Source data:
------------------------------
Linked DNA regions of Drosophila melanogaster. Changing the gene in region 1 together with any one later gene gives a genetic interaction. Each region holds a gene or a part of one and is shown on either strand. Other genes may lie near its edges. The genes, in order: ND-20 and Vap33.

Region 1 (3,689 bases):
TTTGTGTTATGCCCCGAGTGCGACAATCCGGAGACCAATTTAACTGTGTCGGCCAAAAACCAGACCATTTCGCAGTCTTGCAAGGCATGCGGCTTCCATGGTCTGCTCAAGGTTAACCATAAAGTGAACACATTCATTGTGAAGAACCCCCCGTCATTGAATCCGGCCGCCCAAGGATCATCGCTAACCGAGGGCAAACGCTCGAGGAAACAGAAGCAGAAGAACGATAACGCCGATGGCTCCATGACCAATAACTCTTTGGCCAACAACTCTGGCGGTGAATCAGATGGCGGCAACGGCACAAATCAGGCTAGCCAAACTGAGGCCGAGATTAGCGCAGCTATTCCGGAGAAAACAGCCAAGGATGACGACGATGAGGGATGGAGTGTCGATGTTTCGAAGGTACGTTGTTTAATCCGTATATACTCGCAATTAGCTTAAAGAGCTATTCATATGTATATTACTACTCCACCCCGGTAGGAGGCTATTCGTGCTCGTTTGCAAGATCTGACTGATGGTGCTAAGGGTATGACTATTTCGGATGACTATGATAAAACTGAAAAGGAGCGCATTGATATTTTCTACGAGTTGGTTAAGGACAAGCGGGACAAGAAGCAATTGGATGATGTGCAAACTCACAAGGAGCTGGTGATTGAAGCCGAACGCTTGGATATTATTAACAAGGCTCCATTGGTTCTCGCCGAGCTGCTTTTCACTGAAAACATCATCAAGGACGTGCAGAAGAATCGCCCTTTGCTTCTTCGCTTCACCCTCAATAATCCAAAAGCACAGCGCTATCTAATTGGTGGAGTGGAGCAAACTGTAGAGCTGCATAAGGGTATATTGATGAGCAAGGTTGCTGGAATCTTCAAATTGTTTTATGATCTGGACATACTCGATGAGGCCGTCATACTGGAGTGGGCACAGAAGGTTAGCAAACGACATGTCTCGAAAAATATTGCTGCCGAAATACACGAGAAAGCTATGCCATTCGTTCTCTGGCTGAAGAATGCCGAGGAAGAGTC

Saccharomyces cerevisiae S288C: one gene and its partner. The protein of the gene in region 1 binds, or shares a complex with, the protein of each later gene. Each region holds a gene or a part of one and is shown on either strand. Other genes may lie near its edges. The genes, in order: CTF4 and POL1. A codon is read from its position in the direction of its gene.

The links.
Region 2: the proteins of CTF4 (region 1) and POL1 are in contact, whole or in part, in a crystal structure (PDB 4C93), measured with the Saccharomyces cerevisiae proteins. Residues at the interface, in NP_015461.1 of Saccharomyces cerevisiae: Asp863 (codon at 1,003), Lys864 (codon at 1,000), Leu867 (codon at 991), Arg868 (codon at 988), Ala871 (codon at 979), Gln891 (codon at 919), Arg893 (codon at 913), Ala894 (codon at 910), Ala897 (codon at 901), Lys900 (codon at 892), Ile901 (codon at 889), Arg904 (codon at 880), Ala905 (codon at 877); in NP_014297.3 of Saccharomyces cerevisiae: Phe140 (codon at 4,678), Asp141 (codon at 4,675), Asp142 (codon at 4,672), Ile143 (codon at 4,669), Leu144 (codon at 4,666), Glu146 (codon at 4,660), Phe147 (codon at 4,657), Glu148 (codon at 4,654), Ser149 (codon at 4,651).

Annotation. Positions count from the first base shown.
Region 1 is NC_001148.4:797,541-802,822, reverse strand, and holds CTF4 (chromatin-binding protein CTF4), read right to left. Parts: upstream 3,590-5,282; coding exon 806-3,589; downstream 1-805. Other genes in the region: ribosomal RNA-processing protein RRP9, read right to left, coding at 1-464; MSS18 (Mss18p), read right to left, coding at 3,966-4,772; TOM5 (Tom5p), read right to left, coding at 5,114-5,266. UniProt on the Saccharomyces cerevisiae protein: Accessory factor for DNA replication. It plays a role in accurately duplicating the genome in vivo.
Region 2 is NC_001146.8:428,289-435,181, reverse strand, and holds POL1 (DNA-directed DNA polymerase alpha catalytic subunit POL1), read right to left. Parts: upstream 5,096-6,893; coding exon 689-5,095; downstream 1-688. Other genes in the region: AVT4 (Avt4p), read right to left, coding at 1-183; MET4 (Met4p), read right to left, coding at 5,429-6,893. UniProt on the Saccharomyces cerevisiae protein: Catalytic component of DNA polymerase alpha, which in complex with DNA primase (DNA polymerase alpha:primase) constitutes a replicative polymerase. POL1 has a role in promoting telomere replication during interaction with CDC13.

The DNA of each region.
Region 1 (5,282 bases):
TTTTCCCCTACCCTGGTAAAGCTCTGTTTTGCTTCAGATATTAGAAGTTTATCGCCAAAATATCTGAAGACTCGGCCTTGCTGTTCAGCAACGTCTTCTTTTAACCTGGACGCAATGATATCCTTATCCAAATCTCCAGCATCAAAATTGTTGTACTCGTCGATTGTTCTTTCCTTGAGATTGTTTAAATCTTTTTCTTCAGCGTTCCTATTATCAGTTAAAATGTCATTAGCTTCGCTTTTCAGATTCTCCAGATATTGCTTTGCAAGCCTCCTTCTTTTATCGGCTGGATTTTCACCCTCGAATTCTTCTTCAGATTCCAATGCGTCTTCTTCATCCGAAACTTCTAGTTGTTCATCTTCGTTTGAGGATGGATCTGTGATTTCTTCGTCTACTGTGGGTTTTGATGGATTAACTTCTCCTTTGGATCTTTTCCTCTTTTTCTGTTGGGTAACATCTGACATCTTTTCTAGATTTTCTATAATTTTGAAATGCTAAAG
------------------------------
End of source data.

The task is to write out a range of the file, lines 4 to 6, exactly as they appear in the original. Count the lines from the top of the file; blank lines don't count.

Saccharomyces cerevisiae S288C: one gene and its partner. The protein of the gene in region 1 binds, or shares a complex with, the protein of each later gene. Each region holds a gene or a part of one and is shown on either strand. Other genes may lie near its edges. The genes, in order: CTF4 and POL1. A codon is read from its position in the direction of its gene.

The links.
Region 2: the proteins of CTF4 (region 1) and POL1 are in contact, whole or in part, in a crystal structure (PDB 4C93), measured with the Saccharomyces cerevisiae proteins. Residues at the interface, in NP_015461.1 of Saccharomyces cerevisiae: Asp863 (codon at 1,003), Lys864 (codon at 1,000), Leu867 (codon at 991), Arg868 (codon at 988), Ala871 (codon at 979), Gln891 (codon at 919), Arg893 (codon at 913), Ala894 (codon at 910), Ala897 (codon at 901), Lys900 (codon at 892), Ile901 (codon at 889), Arg904 (codon at 880), Ala905 (codon at 877); in NP_014297.3 of Saccharomyces cerevisiae: Phe140 (codon at 4,678), Asp141 (codon at 4,675), Asp142 (codon at 4,672), Ile143 (codon at 4,669), Leu144 (codon at 4,666), Glu146 (codon at 4,660), Phe147 (codon at 4,657), Glu148 (codon at 4,654), Ser149 (codon at 4,651).